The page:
Archive for August, 2009

UK team digs into data from scroll scans

Saturday, August 29th, 2009

Here’s a recent article from the Lexington (Kentucky) Herald-Leader about the activities of the EDUCE project.  It sounds like they’re at an exciting and critical point.  According to lead researcher and computer science professor Brent Seales:

“We’re starting the serious work now,” Seales said. “In a few weeks, we should know whether we’ll be able to tease out some of the writing. Seeing the text is going to be the trick, but we have some tricks of our own that we think will help.”

The story links to an informative video on YouTube, entitled “Reading the Unreadable,” apparently published in January of this year.

CFP Handwriting Recognition and Collaborative Editing

Wednesday, August 19th, 2009

Call for Papers for two sessions at the Forty-Fifth International Congress on Medieval Studies, held annually at Western Michigan University in Kalamazoo, MI. Although it is a medieval studies conference, it’s quite broad and includes sessions ranging from the Late Antique through the Renaissance. There is a lot of really fabulous work going on in the digital classics community on both of these topics and it would be wonderful to introduce that work to medievalists who aren’t already aware of it. (Kzoo, as the event is affectionately called, is also a lot of fun. You can’t bring together 3000 medievalists in one small town without a certain amount of merrymaking.)

The Digital Medievalist Community of Practice (http://www.digitalmedievalist.org/) is sponsoring two sessions at the International Congress on Medieval Studies, May 7-10, 2009 (http://www.wmich.edu/medieval/congress/). See below for session names and descriptions.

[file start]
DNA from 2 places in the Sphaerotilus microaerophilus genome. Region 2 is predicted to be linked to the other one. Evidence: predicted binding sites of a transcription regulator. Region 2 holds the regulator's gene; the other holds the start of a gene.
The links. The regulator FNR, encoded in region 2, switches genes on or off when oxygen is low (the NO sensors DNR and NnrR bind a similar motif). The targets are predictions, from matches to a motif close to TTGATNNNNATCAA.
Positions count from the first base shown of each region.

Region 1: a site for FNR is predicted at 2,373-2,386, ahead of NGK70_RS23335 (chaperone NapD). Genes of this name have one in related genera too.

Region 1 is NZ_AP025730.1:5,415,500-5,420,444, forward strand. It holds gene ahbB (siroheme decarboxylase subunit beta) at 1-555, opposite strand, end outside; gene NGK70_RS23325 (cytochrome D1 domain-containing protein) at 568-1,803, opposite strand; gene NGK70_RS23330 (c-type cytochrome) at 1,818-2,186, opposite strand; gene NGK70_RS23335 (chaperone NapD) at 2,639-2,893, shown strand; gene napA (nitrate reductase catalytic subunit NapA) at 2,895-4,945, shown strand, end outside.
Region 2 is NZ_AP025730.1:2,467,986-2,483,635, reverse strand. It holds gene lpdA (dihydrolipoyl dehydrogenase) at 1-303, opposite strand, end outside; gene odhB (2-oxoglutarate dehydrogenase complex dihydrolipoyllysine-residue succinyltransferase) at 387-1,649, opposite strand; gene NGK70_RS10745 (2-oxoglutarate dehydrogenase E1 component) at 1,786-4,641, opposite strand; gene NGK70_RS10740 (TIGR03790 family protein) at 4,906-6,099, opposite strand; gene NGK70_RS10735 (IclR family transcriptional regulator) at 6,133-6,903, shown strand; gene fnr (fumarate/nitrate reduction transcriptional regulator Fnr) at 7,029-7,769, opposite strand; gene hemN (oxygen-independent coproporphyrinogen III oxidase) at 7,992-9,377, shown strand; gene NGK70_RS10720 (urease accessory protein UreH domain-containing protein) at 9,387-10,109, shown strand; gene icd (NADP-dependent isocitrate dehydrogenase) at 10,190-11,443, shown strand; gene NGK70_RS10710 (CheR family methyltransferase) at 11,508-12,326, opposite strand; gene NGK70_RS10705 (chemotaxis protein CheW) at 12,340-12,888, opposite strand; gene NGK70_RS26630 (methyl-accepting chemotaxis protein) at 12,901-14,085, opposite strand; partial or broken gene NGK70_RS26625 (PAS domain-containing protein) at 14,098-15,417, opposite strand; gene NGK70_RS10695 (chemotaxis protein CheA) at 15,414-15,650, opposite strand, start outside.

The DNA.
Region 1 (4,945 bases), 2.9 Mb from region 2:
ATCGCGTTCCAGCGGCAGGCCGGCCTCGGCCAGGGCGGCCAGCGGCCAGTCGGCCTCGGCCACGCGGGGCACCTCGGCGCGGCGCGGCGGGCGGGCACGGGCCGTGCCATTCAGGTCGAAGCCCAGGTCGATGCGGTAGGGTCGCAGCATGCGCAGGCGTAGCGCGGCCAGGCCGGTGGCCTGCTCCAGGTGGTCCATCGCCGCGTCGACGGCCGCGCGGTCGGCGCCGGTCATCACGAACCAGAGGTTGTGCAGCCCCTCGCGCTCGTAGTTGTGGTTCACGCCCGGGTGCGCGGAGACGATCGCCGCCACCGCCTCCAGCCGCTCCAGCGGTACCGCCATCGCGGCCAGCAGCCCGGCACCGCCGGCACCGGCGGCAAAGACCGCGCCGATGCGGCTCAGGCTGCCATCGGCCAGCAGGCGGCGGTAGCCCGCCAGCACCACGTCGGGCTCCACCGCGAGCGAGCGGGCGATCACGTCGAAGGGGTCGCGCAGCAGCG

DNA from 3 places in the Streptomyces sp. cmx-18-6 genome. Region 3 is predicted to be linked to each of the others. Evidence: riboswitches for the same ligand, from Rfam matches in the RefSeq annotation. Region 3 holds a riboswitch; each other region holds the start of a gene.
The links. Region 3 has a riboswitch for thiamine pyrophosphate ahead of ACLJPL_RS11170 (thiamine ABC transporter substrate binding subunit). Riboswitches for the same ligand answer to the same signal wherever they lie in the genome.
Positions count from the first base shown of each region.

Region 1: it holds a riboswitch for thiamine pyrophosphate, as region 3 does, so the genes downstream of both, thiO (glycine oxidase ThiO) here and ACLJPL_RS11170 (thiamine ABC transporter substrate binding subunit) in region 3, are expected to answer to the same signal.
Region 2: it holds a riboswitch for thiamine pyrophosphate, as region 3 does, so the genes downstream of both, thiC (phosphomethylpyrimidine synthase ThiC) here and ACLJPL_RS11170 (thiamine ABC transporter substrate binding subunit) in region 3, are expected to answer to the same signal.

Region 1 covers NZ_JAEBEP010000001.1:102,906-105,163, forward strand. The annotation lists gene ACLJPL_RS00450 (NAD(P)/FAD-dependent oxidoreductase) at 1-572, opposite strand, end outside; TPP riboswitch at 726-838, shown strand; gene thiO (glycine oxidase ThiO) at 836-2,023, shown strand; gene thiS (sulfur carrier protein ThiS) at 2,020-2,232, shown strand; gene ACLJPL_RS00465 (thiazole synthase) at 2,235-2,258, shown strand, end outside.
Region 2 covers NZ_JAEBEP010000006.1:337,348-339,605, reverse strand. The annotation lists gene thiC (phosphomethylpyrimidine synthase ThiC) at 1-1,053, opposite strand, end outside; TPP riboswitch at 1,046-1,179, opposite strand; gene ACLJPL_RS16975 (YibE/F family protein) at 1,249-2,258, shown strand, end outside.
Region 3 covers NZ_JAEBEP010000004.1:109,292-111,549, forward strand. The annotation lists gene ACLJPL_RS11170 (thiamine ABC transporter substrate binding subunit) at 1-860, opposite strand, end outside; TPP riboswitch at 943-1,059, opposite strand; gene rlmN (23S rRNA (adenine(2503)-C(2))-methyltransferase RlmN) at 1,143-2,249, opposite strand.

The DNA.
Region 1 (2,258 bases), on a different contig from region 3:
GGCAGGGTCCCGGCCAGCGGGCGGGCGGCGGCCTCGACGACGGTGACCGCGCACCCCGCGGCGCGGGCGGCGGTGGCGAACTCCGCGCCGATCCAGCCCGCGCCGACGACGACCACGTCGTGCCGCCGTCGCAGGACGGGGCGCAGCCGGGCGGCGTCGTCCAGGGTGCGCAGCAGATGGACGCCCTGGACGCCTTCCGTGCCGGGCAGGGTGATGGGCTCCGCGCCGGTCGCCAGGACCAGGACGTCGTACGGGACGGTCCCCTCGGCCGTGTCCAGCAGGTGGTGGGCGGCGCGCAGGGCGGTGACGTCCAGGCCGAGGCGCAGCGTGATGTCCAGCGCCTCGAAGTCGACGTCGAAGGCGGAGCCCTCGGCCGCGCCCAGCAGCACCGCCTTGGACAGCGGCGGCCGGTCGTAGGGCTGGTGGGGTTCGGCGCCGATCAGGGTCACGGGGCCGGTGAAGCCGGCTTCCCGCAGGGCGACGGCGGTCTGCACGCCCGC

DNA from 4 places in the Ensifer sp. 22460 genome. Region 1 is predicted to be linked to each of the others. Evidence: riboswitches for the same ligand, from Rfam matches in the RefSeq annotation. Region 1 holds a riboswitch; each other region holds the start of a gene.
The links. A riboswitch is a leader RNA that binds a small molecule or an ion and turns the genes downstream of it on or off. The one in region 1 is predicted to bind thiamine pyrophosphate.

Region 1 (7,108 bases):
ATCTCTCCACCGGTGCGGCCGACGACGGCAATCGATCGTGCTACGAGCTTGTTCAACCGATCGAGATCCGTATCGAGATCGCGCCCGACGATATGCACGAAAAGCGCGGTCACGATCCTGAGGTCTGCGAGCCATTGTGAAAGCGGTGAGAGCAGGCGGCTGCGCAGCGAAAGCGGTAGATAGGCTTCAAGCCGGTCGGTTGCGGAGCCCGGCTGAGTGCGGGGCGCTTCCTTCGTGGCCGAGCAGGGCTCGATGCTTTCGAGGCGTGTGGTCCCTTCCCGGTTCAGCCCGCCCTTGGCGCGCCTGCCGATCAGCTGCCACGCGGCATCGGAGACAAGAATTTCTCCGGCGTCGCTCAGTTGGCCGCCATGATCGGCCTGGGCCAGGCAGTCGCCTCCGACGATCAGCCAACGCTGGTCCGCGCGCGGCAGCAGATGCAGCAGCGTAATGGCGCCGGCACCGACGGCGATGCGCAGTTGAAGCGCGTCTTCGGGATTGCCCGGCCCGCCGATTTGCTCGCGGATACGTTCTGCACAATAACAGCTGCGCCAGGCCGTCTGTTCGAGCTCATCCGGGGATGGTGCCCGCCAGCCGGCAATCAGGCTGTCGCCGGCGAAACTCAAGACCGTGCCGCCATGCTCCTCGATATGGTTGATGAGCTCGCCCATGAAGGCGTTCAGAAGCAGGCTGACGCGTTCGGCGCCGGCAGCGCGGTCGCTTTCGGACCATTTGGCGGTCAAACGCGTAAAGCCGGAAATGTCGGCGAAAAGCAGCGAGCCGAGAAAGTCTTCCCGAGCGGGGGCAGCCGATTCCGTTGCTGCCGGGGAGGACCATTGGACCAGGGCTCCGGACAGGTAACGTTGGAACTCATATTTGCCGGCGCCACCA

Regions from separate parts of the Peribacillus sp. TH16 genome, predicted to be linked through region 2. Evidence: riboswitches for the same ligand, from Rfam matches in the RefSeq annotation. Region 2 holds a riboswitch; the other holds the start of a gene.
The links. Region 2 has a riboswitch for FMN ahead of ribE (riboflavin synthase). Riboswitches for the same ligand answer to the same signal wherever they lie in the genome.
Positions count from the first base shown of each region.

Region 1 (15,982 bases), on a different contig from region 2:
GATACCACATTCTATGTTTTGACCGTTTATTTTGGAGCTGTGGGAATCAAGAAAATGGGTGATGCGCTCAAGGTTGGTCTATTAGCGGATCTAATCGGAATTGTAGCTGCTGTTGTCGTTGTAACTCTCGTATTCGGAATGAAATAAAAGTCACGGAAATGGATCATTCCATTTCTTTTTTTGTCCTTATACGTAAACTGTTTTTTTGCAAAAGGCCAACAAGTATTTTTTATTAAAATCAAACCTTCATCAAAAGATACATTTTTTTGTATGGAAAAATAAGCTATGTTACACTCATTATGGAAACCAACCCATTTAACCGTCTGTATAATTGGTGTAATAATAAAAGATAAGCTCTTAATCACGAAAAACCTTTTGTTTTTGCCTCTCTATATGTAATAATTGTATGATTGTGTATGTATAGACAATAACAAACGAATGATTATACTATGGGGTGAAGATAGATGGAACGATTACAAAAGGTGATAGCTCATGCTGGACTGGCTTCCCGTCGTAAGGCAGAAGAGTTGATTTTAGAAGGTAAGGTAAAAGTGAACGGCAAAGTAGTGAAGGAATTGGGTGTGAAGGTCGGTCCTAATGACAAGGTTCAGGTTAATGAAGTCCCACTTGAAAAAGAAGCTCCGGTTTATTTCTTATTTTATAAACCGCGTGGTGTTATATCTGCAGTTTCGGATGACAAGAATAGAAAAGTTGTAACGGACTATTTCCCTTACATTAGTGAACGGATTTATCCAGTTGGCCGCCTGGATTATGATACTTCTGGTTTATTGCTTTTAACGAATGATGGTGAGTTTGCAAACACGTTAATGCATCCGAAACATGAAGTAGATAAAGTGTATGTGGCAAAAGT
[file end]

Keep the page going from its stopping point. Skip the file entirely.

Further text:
Please send inquiries and abstracts for 20-minute presentations to Peter Robinson at p.m.robinson@bham.ac.uk. Abstracts must be attached to a Participant Information Form, available in both MS Word and PDF formats from the Congress website: http://www.wmich.edu/medieval/congress/submissions/index.html#PIF.

Proposals must be submitted by September 15, 2009.

Paper session: The state of the art in handwriting recognition and analysis for medieval documents

Much work has been done towards automated analysis of handwritten documents, with a focus on handwriting recognition, in the last years, and some of the developments seen in OCR and layout recognition systems may be applicable to medieval studies. Further, the increasing interest in sophisticated linkages of text and image might be enhanced by developments in handwriting recognition and analysis. We welcome papers which report on work done or ongoing in these areas, or which seek to establish methodologies.

Paper session: Collaborative tools and environments for medieval scholarship

Many groups around the world are working to develop a new generation of collaborative tools and research environments, with potential wide applicability to medieval studies. This leads to questions about the nature of collaboration itself, and about useful models of collaboration. Reports form the coal face on collaborations which have, or have not, worked are welcome, as are demonstrations of tools and ruminations on the many faces of collaboration.

Again, please send inquiries and abstracts for 20-minute presentations to Peter Robinson at p.m.robinson@bham.ac.uk. Abstracts must be attached to a Participant Information Form, available in both MS Word and PDF formats from the Congress website: http://www.wmich.edu/medieval/congress/submissions/index.html#PIF.